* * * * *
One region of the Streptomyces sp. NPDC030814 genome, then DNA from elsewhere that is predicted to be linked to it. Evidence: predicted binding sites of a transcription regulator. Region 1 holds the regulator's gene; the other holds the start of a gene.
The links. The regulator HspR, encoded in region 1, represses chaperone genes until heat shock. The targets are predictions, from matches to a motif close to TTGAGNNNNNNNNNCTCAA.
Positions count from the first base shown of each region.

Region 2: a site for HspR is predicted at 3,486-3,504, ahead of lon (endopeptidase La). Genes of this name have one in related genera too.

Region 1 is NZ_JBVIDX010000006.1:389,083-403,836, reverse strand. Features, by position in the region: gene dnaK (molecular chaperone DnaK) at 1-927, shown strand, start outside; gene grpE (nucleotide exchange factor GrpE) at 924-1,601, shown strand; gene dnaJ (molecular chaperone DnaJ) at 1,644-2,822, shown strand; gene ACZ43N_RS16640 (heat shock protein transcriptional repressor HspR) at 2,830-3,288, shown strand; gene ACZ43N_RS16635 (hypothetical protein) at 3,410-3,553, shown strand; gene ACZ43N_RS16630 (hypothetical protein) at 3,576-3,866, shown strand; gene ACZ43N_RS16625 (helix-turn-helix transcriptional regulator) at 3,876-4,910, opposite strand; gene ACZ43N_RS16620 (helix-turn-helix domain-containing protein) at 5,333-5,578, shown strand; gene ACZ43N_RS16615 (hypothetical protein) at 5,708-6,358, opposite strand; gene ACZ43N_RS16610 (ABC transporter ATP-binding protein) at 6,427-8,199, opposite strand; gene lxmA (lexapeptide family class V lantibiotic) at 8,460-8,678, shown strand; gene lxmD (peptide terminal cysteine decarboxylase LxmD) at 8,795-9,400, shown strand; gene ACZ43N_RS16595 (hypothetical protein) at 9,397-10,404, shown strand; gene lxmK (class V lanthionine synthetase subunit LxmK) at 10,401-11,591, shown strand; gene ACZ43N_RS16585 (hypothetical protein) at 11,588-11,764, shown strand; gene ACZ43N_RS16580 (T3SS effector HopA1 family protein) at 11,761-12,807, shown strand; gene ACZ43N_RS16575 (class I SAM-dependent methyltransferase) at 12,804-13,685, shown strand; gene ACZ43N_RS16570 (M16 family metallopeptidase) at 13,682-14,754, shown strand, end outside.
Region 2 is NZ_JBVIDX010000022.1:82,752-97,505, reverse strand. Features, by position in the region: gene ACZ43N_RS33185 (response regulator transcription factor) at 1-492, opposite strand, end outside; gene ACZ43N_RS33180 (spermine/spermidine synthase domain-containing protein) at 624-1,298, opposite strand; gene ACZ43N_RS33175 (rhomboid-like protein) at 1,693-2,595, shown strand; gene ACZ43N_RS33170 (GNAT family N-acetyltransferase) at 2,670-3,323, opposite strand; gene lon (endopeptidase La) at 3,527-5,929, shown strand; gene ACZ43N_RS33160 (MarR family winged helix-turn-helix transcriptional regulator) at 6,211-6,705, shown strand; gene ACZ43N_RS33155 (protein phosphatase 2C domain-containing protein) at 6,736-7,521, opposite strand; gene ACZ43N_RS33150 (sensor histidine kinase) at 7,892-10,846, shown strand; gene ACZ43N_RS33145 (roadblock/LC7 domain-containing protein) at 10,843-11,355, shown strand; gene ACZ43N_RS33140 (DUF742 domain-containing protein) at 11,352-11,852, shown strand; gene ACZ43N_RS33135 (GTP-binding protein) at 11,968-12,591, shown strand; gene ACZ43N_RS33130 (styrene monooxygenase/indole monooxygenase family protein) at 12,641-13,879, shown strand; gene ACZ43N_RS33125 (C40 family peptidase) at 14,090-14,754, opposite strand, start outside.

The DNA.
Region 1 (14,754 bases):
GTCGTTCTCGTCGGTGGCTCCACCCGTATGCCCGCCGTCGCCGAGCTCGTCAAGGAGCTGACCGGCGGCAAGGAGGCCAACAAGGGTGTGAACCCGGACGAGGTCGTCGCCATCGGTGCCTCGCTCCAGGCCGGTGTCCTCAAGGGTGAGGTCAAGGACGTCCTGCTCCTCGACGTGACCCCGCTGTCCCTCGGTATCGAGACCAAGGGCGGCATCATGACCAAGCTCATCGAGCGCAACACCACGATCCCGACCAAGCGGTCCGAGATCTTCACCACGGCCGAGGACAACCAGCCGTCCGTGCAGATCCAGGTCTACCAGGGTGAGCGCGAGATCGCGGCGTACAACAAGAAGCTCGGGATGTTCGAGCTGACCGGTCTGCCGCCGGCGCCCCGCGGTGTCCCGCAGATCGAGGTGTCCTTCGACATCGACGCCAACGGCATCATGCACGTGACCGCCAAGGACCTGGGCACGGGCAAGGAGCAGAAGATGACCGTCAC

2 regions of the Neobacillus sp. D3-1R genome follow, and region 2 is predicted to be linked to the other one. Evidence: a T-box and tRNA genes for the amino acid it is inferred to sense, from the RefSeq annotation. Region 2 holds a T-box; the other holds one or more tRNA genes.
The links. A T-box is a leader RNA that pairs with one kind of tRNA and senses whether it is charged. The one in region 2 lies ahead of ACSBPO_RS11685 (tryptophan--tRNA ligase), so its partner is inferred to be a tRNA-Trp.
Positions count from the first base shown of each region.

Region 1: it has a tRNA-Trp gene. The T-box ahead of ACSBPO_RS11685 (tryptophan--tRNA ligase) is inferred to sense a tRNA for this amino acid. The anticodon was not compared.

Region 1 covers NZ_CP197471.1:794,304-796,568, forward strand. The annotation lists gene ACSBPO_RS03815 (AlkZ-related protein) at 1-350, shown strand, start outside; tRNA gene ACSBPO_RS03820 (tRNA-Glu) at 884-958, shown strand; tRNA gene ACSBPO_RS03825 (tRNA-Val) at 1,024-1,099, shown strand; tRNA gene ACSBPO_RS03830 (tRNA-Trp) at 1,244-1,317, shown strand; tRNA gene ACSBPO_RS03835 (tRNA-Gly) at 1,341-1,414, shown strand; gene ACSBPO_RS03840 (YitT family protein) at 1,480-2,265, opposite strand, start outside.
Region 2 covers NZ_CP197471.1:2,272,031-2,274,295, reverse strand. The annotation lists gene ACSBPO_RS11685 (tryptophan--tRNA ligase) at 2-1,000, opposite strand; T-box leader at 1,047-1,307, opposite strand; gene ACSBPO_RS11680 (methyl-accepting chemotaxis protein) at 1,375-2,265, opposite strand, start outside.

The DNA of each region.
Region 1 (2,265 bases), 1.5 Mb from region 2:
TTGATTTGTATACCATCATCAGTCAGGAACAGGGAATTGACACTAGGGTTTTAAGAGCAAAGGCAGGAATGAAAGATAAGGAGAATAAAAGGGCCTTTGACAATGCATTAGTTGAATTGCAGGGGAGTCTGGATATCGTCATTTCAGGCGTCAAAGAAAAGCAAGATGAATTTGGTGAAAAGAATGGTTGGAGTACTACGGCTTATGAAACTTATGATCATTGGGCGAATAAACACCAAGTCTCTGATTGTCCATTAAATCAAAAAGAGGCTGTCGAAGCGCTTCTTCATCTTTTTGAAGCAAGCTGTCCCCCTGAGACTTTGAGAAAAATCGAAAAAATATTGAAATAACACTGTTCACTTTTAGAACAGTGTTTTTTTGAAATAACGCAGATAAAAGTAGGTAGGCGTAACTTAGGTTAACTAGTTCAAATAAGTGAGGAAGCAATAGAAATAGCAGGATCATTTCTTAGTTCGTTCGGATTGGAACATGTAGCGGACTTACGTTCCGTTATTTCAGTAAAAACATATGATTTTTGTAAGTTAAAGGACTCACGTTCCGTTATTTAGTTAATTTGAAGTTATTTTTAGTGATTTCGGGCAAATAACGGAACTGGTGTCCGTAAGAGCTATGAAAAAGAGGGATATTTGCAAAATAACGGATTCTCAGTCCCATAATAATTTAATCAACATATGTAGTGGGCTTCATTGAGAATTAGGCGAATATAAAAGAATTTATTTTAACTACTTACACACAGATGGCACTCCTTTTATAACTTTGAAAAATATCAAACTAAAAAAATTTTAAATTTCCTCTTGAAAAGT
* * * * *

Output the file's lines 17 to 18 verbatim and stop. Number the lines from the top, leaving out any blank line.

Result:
Region 1 (2,265 bases), 1.5 Mb from region 2:
TTGATTTGTATACCATCATCAGTCAGGAACAGGGAATTGACACTAGGGTTTTAAGAGCAAAGGCAGGAATGAAAGATAAGGAGAATAAAAGGGCCTTTGACAATGCATTAGTTGAATTGCAGGGGAGTCTGGATATCGTCATTTCAGGCGTCAAAGAAAAGCAAGATGAATTTGGTGAAAAGAATGGTTGGAGTACTACGGCTTATGAAACTTATGATCATTGGGCGAATAAACACCAAGTCTCTGATTGTCCATTAAATCAAAAAGAGGCTGTCGAAGCGCTTCTTCATCTTTTTGAAGCAAGCTGTCCCCCTGAGACTTTGAGAAAAATCGAAAAAATATTGAAATAACACTGTTCACTTTTAGAACAGTGTTTTTTTGAAATAACGCAGATAAAAGTAGGTAGGCGTAACTTAGGTTAACTAGTTCAAATAAGTGAGGAAGCAATAGAAATAGCAGGATCATTTCTTAGTTCGTTCGGATTGGAACATGTAGCGGACTTACGTTCCGTTATTTCAGTAAAAACATATGATTTTTGTAAGTTAAAGGACTCACGTTCCGTTATTTAGTTAATTTGAAGTTATTTTTAGTGATTTCGGGCAAATAACGGAACTGGTGTCCGTAAGAGCTATGAAAAAGAGGGATATTTGCAAAATAACGGATTCTCAGTCCCATAATAATTTAATCAACATATGTAGTGGGCTTCATTGAGAATTAGGCGAATATAAAAGAATTTATTTTAACTACTTACACACAGATGGCACTCCTTTTATAACTTTGAAAAATATCAAACTAAAAAAATTTTAAATTTCCTCTTGAAAAGT